Yield is a term used to describe the actual volume of concrete produced when a truck is batched at a ready-mix plant. Occasionally, some contractors or producers might worry that the amount of concrete batched and delivered to a jobsite might be greater or less than the amount actually ordered. In this case, a yield calculation, based on unit weight, can be performed to discover whether shortages, or overages, are occurring.
How to Calculate Concrete Weight and Yield
When customers estimate the amount of concrete needed for a job, they calculate the volume required. Orders for concrete are then placed based on the volume in cubic yards or cubic meters. Ready-mix producers, however, must batch concrete by weight. Each material is weighed on a scale before it is loaded into either a central mixing drum or a truck where it is mixed before transport to the jobsite. Many producers retain a copy of these weights (called batch tickets) for each truck that leaves their yard.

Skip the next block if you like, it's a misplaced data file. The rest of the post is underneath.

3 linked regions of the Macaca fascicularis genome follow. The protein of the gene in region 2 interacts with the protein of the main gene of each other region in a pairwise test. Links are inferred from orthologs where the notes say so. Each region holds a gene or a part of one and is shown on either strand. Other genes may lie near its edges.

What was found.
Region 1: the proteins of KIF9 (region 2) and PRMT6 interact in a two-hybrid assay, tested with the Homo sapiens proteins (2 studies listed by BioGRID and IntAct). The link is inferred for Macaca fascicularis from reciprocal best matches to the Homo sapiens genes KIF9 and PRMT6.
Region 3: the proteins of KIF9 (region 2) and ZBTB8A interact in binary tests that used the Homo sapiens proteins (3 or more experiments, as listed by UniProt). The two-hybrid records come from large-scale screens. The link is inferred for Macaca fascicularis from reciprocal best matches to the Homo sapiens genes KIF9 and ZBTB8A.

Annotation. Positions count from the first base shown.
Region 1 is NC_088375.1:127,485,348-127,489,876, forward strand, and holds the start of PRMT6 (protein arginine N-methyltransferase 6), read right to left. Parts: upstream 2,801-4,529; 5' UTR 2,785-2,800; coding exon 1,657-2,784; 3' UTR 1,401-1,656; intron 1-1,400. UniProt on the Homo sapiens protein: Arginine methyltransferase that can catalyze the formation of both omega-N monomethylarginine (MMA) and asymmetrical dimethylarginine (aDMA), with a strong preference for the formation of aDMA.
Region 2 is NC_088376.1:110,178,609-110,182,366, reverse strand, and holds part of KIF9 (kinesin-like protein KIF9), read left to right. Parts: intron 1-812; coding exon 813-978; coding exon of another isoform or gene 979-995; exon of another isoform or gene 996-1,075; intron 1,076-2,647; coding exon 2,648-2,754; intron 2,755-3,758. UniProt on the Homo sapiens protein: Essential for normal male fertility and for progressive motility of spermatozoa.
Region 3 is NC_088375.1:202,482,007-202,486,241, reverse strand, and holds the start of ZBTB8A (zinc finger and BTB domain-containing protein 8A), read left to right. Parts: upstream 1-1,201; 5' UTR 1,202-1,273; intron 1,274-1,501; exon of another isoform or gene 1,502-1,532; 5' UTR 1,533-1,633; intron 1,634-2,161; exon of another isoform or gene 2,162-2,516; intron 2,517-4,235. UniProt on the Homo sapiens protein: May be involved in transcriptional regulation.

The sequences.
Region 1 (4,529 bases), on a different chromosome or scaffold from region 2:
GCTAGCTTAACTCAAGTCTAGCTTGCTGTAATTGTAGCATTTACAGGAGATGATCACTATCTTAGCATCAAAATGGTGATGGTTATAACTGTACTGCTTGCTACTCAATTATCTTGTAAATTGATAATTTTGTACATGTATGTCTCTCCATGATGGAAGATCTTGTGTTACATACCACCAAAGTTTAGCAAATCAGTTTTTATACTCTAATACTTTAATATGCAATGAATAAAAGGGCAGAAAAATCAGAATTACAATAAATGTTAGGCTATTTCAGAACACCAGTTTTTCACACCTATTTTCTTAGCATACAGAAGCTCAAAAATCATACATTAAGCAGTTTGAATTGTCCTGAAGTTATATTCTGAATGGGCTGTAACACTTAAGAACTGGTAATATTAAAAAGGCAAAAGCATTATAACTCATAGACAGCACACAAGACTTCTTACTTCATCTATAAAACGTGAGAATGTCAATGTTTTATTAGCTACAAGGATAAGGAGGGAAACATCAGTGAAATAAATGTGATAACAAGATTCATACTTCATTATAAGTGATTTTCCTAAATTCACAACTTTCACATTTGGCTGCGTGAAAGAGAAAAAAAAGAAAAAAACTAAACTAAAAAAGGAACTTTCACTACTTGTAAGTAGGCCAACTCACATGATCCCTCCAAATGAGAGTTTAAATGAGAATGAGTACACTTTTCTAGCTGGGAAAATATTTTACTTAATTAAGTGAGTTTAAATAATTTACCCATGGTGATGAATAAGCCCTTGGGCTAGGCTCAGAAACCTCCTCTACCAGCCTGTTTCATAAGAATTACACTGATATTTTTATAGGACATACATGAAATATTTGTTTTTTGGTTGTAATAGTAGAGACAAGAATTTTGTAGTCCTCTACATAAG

Unit Weight and Yield
The unit weight calculation is:
Example: A concrete producer knows the weight of the materials that she has batched into a truck for a standard 4,000 psi air-entrained mix design. How can she find the volume of concrete that these materials will yield?
As we know, volume and weight relationships are based on unit weight calculations. Therefore, the first step is to perform a unit weight test on the jobsite according to the procedures outlined in ASTM C 138. A container of known volume is filled with concrete that has been properly sampled from the truck according to ASTM C 172. The proper procedures for filling and consolidating this container are followed and the container is then weighed. The weight of the container is subtracted from the total weight to give the weight of the concrete sample. The volume of the container is known to be 0.25 cubic feet. If the weight of the sample was found to be 36.25 pounds, the unit weight is then:
Converting to cubic yards:
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